“A remarkably interesting collection of writings by scientists, setting their formally impersonal discipline in a rich context of humane experience and understanding. The book is an important contribution to a deeper understanding of the character of science and it deserves to be widely read.”—John Polkinghorne, author of Theology in the Context of Science
“This is an inspirational anthology of the thoughts and vision of scientists through the ages. A much needed antidote to the current dehumanizing of scientific discovery. A book which questions the very basis on which modern science is conducted and to take us back to the values and vision of why we investigate and try to explain the world in which we live.”—John Wood, professor, Imperial College, London; Chair of the European Research Area Board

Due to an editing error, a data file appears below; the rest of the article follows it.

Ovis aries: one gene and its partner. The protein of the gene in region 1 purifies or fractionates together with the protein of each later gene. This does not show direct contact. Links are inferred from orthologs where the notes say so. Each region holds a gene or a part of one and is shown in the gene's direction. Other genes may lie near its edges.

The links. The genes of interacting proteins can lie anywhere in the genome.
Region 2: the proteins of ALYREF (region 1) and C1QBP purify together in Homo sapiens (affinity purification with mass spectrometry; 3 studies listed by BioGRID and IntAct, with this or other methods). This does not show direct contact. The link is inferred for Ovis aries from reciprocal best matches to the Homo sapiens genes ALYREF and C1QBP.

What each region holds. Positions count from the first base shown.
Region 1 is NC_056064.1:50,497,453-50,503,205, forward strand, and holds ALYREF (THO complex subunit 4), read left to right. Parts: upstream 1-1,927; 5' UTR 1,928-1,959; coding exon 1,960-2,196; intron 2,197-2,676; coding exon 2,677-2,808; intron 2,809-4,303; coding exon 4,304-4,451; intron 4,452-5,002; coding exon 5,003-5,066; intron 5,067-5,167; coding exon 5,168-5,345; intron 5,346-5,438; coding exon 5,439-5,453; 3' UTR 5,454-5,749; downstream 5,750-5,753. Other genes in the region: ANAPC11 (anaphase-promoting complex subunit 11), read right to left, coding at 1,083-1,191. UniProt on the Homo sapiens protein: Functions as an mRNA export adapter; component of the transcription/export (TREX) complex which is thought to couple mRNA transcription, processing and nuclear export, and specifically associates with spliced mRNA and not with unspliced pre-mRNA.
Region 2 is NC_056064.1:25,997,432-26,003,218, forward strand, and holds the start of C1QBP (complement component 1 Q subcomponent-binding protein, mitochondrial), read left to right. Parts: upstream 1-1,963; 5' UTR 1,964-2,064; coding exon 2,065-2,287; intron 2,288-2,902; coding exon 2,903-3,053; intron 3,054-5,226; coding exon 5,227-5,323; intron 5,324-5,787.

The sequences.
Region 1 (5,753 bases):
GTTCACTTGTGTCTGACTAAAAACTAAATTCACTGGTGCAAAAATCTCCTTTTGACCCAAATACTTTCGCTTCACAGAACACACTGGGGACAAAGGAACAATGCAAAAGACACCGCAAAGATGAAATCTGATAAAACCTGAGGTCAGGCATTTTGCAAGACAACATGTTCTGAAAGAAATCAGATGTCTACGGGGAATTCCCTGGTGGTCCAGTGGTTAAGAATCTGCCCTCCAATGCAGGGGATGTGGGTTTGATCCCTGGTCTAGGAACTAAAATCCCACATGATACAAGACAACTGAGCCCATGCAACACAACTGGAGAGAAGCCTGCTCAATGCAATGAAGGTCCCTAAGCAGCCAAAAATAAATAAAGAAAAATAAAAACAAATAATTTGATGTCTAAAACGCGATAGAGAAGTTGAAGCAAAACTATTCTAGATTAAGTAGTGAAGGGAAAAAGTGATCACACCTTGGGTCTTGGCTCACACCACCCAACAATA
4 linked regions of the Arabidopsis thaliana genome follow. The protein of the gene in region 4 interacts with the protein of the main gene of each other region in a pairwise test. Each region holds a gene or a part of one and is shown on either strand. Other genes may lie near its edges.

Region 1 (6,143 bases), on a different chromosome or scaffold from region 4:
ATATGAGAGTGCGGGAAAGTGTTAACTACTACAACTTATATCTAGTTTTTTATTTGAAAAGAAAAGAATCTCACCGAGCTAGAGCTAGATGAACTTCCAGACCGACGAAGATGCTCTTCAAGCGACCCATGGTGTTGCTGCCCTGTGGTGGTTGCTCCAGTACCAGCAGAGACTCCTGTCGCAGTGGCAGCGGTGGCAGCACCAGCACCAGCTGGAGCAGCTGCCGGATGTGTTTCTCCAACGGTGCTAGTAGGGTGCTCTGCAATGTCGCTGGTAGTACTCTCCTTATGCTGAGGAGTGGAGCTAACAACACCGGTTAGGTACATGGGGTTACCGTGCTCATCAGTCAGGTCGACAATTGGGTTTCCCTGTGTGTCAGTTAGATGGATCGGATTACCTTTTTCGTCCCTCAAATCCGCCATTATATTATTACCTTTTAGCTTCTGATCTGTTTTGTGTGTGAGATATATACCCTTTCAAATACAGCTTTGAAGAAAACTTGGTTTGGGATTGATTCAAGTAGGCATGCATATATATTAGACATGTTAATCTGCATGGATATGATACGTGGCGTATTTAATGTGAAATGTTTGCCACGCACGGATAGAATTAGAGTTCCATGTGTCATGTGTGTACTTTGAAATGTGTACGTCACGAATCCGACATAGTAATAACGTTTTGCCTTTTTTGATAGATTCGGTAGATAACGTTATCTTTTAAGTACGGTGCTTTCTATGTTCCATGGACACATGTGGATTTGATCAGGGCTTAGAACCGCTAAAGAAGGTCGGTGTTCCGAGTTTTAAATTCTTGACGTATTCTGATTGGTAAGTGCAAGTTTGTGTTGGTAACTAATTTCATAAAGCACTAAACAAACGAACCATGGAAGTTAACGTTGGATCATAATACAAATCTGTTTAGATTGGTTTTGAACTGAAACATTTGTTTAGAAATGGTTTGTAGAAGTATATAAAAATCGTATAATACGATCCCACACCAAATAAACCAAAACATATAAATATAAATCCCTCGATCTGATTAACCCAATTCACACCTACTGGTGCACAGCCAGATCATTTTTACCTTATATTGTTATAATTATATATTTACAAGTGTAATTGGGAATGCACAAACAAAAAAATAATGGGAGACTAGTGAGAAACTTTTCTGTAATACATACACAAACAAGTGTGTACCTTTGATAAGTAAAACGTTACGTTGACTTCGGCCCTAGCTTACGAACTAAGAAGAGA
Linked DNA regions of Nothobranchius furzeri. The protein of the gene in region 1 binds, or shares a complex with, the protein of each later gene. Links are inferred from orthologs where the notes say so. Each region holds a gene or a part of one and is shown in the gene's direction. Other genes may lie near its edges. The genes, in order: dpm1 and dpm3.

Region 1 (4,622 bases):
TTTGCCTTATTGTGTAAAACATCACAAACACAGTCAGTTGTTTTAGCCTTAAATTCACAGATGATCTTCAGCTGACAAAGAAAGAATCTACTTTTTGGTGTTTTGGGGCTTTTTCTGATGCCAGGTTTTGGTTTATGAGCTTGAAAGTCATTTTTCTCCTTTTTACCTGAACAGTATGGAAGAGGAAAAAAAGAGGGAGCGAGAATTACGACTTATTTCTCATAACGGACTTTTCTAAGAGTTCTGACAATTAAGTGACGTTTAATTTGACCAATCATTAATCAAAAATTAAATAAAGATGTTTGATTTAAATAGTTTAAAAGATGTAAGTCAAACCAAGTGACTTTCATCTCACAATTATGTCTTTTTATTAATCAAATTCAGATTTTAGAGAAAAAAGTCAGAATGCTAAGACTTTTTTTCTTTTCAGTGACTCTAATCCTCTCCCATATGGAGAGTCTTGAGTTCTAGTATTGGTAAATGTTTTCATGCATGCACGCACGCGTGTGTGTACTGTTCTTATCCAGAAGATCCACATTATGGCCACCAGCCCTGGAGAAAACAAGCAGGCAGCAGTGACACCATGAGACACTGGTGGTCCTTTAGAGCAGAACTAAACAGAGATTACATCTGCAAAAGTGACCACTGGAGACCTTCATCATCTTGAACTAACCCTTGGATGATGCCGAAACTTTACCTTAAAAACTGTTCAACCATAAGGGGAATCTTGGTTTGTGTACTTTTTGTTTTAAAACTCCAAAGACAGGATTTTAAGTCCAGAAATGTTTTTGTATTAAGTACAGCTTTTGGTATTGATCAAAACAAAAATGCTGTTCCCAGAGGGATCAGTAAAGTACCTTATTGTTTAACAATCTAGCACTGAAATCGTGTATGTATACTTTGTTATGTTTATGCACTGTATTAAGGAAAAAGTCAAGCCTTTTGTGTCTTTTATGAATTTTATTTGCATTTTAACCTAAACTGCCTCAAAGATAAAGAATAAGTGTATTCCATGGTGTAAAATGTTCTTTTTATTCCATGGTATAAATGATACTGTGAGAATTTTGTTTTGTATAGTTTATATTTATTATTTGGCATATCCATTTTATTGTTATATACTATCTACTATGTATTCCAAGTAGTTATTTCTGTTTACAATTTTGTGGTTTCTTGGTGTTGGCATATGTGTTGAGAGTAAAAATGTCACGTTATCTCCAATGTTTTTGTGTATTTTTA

In From Galileo to Gell-Mann, Marco Bersanelli and Mario Gargantini have gathered writings from over one hundred of the world’s brightest scientific minds on the question of “Why?”—specifically, why did these great scientists commit themselves so ardently to life in the laboratory? What was it that kept them dedicated to their research endeavors for years on end?
This new anthology is a goldmine of insight that previously could only to be found hidden deep within thousands of scattershot pages of footnotes from out-of-print journals, rare books, and unpublished papers. Among the most remarkable similarities that emerge when one considers together these writings from the likes of Albert Einstein, Gregor Mendel, Marie Curie, and others, is the sense of wonder and outright awe at what the study of the natural world can reveal.